Manage Pests in Harmony with Nature
A healthy plant is the best defense against insects and disease. Select the most pest-resistant plants suited to the growing conditions and provide proper care.
Check plants regularly throughout the growing season. It is easier to control a few insects than the hundreds that can develop in a week or two. And when problems arise, look for the most eco-friendly control. Start by removing small infestations by hand. Consider traps, barriers, and natural products if further control is needed. And as always be sure to read and follow label directions carefully.
Energy Wise Landscape Design
Use landscape plantings to keep homes warmer in the winter and cooler in the summer. Homes will have a more comfortable temperature throughout the seasons and energy costs will be reduced.
Plant trees on the east and west side of a house to shade windows in the summer and let the sun shine in and warm it up through the south-facing windows in winter.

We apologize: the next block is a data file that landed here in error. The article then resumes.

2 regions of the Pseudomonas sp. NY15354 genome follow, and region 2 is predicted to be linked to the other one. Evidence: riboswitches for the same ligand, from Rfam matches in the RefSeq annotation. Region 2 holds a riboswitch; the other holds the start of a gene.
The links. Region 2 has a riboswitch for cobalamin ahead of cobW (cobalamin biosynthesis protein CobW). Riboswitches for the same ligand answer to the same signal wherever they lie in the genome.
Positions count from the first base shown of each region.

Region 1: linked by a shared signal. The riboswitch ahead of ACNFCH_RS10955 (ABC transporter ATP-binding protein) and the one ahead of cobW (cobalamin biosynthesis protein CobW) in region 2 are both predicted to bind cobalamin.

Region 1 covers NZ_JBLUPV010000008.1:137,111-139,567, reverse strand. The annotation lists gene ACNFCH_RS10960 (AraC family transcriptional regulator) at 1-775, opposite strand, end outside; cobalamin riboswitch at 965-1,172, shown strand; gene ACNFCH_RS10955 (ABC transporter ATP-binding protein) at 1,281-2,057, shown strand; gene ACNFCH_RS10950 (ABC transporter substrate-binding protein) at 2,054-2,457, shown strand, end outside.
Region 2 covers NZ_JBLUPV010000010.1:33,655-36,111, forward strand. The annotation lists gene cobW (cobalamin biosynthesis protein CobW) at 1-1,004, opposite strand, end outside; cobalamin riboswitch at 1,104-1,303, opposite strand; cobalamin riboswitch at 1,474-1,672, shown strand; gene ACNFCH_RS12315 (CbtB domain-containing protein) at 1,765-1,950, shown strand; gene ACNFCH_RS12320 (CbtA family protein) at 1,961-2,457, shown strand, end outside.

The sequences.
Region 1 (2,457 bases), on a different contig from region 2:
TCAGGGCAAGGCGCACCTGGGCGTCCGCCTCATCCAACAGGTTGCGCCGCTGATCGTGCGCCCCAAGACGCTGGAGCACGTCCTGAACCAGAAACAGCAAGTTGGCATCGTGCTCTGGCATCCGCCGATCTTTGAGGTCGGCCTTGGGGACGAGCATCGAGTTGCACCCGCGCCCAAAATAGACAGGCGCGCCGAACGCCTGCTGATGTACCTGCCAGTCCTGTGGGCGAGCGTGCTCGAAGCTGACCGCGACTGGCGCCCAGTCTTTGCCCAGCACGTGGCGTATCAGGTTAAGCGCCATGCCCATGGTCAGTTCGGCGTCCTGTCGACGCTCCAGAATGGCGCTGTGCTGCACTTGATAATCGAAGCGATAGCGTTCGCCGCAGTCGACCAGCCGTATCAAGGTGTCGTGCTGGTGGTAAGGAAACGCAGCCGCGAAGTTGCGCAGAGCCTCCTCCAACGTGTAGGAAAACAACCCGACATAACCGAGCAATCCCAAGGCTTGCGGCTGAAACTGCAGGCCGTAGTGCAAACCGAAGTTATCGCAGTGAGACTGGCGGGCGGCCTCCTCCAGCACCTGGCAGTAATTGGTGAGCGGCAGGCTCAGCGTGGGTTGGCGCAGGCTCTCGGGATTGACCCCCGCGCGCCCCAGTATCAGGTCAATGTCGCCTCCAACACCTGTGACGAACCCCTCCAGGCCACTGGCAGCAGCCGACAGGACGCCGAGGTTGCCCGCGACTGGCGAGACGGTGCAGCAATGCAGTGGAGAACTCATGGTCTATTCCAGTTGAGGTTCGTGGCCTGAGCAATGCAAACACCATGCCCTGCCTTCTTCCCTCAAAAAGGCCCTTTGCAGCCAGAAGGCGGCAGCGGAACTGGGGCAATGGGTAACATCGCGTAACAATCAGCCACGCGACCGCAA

Shade air conditioners, so they run more efficiently and be sure to collect and use any water they produce for container gardens.
Incorporate these changes into gardening routines and habits over time. Soon these and many more strategies that help save time and money while being kind to the environment will seem to occur automatically.
Nationally known gardening expert, TV/radio host, author & columnist Melinda Myers has more than 30 years of horticulture experience and has written more 20 gardening books, including Can’t Miss Small Space Gardening. She hosts the nationally syndicated Melinda’s Garden Moment segments which air on nearly 100 TV and radio stations throughout the U.S. and Canada. Melinda has a master’s degree in horticulture, is a certified arborist and was a horticulture instructor with tenure. Learn more at www.melindamyers.com.
Young mothers and
seniors seek home-grown veggies
As consumers increasingly seek to control the food they put on the table, the nation’s leading home gardening company plans to introduce vegetable varieties specially intended for parents who want to avoid processed baby foods in favor of home grown fresh from the garden.
“We started researching these varieties several years ago when our staff started receiving inquiries from mothers-to-be asking if we had certain vegetables that were better suited for use as baby food,” says George Ball, chairman of W. Atlee Burpee & Co., in Bucks County, PA.